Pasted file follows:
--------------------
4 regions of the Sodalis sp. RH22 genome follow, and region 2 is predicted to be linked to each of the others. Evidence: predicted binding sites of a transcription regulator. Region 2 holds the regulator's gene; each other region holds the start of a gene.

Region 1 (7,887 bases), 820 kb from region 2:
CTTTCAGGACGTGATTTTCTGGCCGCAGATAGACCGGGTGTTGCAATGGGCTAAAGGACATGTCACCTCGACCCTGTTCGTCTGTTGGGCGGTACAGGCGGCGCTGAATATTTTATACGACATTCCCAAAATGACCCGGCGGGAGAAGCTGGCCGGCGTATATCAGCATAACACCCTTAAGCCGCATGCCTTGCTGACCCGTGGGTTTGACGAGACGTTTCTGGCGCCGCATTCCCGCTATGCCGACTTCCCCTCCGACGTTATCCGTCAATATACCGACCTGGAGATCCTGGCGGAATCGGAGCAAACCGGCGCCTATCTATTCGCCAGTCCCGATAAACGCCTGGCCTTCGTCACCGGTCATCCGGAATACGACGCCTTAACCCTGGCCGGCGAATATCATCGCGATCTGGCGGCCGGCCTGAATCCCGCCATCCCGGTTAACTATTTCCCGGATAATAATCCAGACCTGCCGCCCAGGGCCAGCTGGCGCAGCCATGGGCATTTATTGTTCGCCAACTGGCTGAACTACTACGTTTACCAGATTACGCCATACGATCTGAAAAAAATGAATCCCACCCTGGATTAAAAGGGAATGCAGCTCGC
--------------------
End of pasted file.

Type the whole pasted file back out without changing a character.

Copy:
4 regions of the Sodalis sp. RH22 genome follow, and region 2 is predicted to be linked to each of the others. Evidence: predicted binding sites of a transcription regulator. Region 2 holds the regulator's gene; each other region holds the start of a gene.

Region 1 (7,887 bases), 820 kb from region 2:
CTTTCAGGACGTGATTTTCTGGCCGCAGATAGACCGGGTGTTGCAATGGGCTAAAGGACATGTCACCTCGACCCTGTTCGTCTGTTGGGCGGTACAGGCGGCGCTGAATATTTTATACGACATTCCCAAAATGACCCGGCGGGAGAAGCTGGCCGGCGTATATCAGCATAACACCCTTAAGCCGCATGCCTTGCTGACCCGTGGGTTTGACGAGACGTTTCTGGCGCCGCATTCCCGCTATGCCGACTTCCCCTCCGACGTTATCCGTCAATATACCGACCTGGAGATCCTGGCGGAATCGGAGCAAACCGGCGCCTATCTATTCGCCAGTCCCGATAAACGCCTGGCCTTCGTCACCGGTCATCCGGAATACGACGCCTTAACCCTGGCCGGCGAATATCATCGCGATCTGGCGGCCGGCCTGAATCCCGCCATCCCGGTTAACTATTTCCCGGATAATAATCCAGACCTGCCGCCCAGGGCCAGCTGGCGCAGCCATGGGCATTTATTGTTCGCCAACTGGCTGAACTACTACGTTTACCAGATTACGCCATACGATCTGAAAAAAATGAATCCCACCCTGGATTAAAAGGGAATGCAGCTCGC